Seneca the Younger, Epistles

LCL 76: 240-241

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The Epistles Of Seneca

non repeto, non exigo. Profuisse tutum sit. Nullum est odium perniciosius quam e beneficii violati pudore. Vale.

LXXXII. Seneca Lvcilio svo salvtem

1Desii iam de te esse sollicitus. “Quem,” inquis, “deorum sponsorem accepisti?” Eum scilicet, qui neminem fallit, animum recti ac boni amatorem. In tuto pars tui melior est. Potest fortuna tibi iniuriam facere; quod ad rem magis pertinet, non timeo, ne tu facias tibi. I, qua ire coepisti et in isto te vitae 2habitu conpone placide, non molliter. Male mihi esse malo quam molliter; male1 nunc sic excipe, quemadmodum a populo solet dici: dure, aspere, laboriose. Audire solemus sic quorundam vitam laudari, quibus invidetur: “molliter vivit”; hoc dicunt: “mollis est.” Paulatim enim effeminatur animus atque in similitudinem otii sui et pigritiae, in qua iacet, solvitur. Quid ergo? Viro non vel obrigescere satius est? Deinde idem delicati timent,2 cui vitam suam fecere similem. Multum interest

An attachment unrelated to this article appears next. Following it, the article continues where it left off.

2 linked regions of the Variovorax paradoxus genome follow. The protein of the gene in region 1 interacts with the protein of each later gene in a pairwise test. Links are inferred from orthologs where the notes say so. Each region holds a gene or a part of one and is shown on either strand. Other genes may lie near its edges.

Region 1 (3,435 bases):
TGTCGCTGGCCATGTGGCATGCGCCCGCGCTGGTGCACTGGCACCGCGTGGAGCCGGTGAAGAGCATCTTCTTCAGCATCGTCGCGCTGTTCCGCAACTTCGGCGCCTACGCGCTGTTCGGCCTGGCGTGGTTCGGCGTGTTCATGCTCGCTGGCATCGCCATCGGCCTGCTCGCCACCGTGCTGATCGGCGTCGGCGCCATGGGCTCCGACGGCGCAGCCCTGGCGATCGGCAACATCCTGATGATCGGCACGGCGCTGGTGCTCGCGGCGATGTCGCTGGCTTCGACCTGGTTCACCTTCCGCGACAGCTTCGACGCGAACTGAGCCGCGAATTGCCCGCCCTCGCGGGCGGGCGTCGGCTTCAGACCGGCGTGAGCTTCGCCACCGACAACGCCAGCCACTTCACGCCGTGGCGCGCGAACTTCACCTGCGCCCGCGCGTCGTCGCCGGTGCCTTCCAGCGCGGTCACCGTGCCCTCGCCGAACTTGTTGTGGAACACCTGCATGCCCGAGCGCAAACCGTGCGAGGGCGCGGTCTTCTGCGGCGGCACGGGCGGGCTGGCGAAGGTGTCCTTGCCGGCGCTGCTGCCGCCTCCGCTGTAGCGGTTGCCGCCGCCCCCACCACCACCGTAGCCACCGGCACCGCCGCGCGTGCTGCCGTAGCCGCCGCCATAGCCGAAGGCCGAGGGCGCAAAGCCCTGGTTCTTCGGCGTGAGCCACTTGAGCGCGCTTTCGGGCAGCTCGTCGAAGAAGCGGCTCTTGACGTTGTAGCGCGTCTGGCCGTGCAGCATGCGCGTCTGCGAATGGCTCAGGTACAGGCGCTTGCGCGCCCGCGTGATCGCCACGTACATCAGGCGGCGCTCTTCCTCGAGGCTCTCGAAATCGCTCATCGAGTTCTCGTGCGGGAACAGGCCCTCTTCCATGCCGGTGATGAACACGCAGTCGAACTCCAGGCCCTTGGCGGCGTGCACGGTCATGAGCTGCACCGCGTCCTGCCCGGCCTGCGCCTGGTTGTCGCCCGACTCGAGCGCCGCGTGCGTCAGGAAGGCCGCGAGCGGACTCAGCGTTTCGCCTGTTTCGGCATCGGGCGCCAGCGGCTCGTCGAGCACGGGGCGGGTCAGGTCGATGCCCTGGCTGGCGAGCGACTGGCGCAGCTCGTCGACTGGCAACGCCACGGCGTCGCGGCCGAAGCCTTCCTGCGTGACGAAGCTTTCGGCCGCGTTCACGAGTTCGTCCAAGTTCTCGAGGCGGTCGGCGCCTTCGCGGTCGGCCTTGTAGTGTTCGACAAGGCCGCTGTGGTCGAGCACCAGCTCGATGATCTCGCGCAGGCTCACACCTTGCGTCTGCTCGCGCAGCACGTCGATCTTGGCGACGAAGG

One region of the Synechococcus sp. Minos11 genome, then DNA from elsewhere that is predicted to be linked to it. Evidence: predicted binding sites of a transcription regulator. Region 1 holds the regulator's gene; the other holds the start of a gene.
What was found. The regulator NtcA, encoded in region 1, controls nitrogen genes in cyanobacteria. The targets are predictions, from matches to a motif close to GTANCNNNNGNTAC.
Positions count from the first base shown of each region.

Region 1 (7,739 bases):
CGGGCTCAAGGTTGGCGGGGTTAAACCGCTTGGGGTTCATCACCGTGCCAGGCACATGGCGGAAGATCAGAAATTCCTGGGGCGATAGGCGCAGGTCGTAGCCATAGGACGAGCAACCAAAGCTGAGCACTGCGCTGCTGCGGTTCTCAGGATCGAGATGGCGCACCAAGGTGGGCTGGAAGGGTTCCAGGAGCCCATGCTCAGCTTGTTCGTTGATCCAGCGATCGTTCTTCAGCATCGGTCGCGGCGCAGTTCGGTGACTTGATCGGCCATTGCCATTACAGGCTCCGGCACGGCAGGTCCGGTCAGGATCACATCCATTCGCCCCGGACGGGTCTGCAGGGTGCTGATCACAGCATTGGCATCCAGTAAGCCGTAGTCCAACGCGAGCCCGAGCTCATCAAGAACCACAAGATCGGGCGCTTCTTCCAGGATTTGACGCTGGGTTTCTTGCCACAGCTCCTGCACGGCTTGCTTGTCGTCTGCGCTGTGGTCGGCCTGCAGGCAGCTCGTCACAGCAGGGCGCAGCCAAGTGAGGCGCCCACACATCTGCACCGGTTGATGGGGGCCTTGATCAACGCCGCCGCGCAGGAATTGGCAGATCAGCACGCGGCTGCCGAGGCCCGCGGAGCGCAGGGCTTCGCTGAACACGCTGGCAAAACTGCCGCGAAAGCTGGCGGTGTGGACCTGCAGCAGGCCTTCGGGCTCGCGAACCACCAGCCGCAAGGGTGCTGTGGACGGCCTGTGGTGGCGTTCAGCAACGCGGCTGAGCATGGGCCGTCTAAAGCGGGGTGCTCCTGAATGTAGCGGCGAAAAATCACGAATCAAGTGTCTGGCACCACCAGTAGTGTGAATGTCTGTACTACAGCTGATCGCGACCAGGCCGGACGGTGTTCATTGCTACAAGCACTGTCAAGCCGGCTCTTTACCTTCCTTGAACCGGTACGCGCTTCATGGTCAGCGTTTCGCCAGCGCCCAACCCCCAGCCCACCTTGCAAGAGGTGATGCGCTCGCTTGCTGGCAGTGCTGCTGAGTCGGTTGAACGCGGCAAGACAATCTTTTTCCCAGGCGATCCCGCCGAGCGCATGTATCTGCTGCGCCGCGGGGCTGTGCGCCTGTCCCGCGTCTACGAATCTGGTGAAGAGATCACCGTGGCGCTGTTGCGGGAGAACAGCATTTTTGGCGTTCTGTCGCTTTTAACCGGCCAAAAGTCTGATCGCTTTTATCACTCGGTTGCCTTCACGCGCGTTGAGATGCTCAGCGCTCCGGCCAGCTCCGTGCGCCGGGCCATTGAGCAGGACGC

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Epistle LXXXII.

have received; I do not ask it back; I do not demand it. Let it be safe to have conferred a favour.”a There is no worse hatred than that which springs from shame at the desecration of a benefit.b Farewell.

LXXXII. On the Natural Fear of Death

I have already ceased to be anxious about you. “Whom then of the gods,” you ask, “have you found as your voucher?”c A god, let me tell you, who deceives no one,—a soul in love with that which is upright and good. The better part of yourself is on safe ground. Fortune can inflict injury upon you; what is more pertinent is that I have no fears lest you do injury to yourself. Proceed as you have begun, and settle yourself in this way of living, not luxuriously, but calmly. I prefer to be in trouble rather than in luxury; and you had better interpret the term “in trouble” as popular usage is wont to interpret it: living a “hard,” “rough,” “toilsome” life. We are wont to hear the lives of certain men praised as follows, when they are objects of unpopularity: “So-and-So lives luxuriously”; but by this they mean: “He is softened by luxury.” For the soul is made womanish by degrees, and is weakened until it matches the ease and laziness in which it lies. Lo, is it not better for one who is really a man even to become hardenedd? Next, these same dandies fear that which they have made their own lives resemble. Much difference is there between

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DOI: 10.4159/DLCL.seneca_younger-epistles.1917